Purdue Pharma Wins Bankruptcy Case, Sackler Family Wins Immunity From Opioid Lawsuits

Purdue Pharma Wins Bankruptcy Case, Sackler Family Wins Immunity From Opioid Lawsuits

After two years of contentious bargaining, a U.S. bankruptcy court judge approved a controversial plan that will dissolve Purdue Pharma, the company that has been blamed for fueling the nation’s deadly opioid crisis.

The decision provides sweeping immunity and will shield members of the wealthy Sackler family, now and in the future, from the numerous opioid lawsuits linked to their privately owned company Purdue Pharma and its OxyContin medication.

What To Know: The settlement calls for some Sackler family members to contribute more than $4.3 billion over nearly a decade to compensate people, local governments, and tribal communities that were harmed by the OxyContin painkiller. Another $175 million will be contributed after the Sackler family members relinquish control of several charitable institutions, reported Stat.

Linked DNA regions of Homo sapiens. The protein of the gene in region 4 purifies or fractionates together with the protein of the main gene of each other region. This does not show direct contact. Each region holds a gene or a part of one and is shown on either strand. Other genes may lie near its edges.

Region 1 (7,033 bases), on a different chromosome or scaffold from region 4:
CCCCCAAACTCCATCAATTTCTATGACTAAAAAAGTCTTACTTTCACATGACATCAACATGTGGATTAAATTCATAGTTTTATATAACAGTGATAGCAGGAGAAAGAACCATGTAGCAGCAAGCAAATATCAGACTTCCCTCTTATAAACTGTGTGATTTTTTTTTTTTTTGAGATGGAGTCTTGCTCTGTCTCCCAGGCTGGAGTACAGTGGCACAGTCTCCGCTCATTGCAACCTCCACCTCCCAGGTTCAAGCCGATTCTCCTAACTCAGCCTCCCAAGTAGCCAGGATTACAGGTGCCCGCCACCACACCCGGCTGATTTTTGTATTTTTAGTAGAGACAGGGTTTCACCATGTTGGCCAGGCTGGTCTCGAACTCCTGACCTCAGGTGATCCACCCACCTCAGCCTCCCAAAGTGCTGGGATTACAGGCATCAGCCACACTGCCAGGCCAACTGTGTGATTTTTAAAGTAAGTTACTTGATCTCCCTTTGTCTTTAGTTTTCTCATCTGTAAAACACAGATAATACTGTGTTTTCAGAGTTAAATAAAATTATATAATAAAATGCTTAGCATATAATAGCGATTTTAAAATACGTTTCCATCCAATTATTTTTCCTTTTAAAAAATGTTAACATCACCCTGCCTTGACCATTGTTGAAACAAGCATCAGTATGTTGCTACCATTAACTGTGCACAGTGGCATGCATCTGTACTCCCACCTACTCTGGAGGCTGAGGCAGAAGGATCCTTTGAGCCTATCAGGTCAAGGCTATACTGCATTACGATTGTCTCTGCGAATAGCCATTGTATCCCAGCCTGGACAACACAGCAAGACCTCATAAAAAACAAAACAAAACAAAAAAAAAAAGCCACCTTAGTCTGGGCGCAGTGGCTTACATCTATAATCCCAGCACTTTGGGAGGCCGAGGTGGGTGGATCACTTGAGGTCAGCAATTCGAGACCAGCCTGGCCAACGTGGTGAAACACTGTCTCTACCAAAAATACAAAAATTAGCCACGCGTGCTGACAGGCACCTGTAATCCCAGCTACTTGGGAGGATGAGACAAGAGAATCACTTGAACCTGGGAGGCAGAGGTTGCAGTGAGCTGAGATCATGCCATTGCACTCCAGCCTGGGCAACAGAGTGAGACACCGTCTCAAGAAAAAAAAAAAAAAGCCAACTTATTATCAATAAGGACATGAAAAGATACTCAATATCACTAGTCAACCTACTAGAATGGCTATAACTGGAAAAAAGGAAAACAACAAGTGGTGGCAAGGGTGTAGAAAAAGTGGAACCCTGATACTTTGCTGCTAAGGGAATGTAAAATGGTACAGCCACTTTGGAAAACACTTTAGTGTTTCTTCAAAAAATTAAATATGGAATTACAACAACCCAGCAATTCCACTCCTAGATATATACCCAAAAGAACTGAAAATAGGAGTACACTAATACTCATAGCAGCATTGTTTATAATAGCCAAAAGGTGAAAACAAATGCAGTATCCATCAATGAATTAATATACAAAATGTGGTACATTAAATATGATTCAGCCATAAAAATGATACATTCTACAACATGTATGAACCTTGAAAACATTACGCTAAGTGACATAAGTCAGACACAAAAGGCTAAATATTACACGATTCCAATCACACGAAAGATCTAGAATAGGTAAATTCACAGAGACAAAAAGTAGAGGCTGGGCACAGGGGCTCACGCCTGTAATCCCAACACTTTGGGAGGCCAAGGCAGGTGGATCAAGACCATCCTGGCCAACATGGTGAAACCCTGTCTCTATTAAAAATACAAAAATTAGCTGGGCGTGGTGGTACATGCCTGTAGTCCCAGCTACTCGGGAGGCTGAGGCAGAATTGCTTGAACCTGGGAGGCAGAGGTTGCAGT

Federal Judge Robert Drain approved the bankruptcy settlement on Wednesday, saying that the decision grants the Sacklers “global peace” from any liability for the opioid epidemic.

“This is a bitter result,” Drain said per NPR. “I believe that at least some of the Sackler parties have liability for those [opioid OxyContin] claims. … I would have expected a higher settlement.”

15 States Settle With Opioid Maker Purdue Pharma For $4.5B: ‘The Most That Individuals Have Ever Paid For Breaking The Law’

Why It’s Important: The complex bankruptcy plan, confirmed by Drain at a hearing in White Plains, New York, was negotiated in a series of intense closed-door mediation sessions over the past two years.

In his bench ruling, Drain acknowledged the devastating harm caused by Purdue Pharma’s opioid products, which he said contributed to a “massive public health crisis.”

The settlement follows nearly two decades in which nearly 500,000 overdoses and deaths related to opioids in the U.S., according to federal health officials.

The ongoing crisis was sparked, in part, by false and misleading marketing by several companies that downplayed the risks of addiction and improperly persuaded physicians to prescribe the painkillers. During this time, Purdue was widely cited for helping to precipitate the disaster.